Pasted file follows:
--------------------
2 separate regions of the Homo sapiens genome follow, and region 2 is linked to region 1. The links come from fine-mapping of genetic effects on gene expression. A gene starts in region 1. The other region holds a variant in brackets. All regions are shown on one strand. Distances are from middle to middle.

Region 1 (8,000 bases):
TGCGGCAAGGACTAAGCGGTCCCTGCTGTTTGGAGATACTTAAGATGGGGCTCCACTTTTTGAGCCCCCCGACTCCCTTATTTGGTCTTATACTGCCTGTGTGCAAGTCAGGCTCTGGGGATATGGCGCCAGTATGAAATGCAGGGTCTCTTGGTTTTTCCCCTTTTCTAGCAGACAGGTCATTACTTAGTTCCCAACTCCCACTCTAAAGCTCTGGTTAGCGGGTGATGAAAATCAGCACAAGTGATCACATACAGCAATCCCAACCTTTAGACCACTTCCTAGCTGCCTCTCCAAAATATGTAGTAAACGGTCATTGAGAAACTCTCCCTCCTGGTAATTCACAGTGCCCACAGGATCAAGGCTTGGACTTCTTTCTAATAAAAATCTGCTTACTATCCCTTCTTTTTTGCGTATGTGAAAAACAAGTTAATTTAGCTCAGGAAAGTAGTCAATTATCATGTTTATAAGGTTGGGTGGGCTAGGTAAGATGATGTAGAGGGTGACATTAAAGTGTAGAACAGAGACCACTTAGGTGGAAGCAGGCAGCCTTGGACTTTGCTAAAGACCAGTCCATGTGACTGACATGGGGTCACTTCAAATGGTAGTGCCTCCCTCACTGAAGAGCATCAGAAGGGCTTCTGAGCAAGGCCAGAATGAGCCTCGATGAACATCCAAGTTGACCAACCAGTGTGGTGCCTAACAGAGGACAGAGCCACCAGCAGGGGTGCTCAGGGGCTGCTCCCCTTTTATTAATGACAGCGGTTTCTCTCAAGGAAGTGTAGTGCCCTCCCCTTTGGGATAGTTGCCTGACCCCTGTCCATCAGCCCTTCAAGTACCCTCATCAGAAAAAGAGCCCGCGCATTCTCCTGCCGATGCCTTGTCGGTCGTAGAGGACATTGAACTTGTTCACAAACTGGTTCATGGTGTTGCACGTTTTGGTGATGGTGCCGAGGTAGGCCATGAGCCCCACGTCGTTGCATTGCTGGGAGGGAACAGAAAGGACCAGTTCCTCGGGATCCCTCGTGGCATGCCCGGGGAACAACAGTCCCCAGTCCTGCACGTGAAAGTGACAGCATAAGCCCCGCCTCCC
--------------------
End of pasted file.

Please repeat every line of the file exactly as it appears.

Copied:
2 separate regions of the Homo sapiens genome follow, and region 2 is linked to region 1. The links come from fine-mapping of genetic effects on gene expression. A gene starts in region 1. The other region holds a variant in brackets. All regions are shown on one strand. Distances are from middle to middle.

Region 1 (8,000 bases):
TGCGGCAAGGACTAAGCGGTCCCTGCTGTTTGGAGATACTTAAGATGGGGCTCCACTTTTTGAGCCCCCCGACTCCCTTATTTGGTCTTATACTGCCTGTGTGCAAGTCAGGCTCTGGGGATATGGCGCCAGTATGAAATGCAGGGTCTCTTGGTTTTTCCCCTTTTCTAGCAGACAGGTCATTACTTAGTTCCCAACTCCCACTCTAAAGCTCTGGTTAGCGGGTGATGAAAATCAGCACAAGTGATCACATACAGCAATCCCAACCTTTAGACCACTTCCTAGCTGCCTCTCCAAAATATGTAGTAAACGGTCATTGAGAAACTCTCCCTCCTGGTAATTCACAGTGCCCACAGGATCAAGGCTTGGACTTCTTTCTAATAAAAATCTGCTTACTATCCCTTCTTTTTTGCGTATGTGAAAAACAAGTTAATTTAGCTCAGGAAAGTAGTCAATTATCATGTTTATAAGGTTGGGTGGGCTAGGTAAGATGATGTAGAGGGTGACATTAAAGTGTAGAACAGAGACCACTTAGGTGGAAGCAGGCAGCCTTGGACTTTGCTAAAGACCAGTCCATGTGACTGACATGGGGTCACTTCAAATGGTAGTGCCTCCCTCACTGAAGAGCATCAGAAGGGCTTCTGAGCAAGGCCAGAATGAGCCTCGATGAACATCCAAGTTGACCAACCAGTGTGGTGCCTAACAGAGGACAGAGCCACCAGCAGGGGTGCTCAGGGGCTGCTCCCCTTTTATTAATGACAGCGGTTTCTCTCAAGGAAGTGTAGTGCCCTCCCCTTTGGGATAGTTGCCTGACCCCTGTCCATCAGCCCTTCAAGTACCCTCATCAGAAAAAGAGCCCGCGCATTCTCCTGCCGATGCCTTGTCGGTCGTAGAGGACATTGAACTTGTTCACAAACTGGTTCATGGTGTTGCACGTTTTGGTGATGGTGCCGAGGTAGGCCATGAGCCCCACGTCGTTGCATTGCTGGGAGGGAACAGAAAGGACCAGTTCCTCGGGATCCCTCGTGGCATGCCCGGGGAACAACAGTCCCCAGTCCTGCACGTGAAAGTGACAGCATAAGCCCCGCCTCCC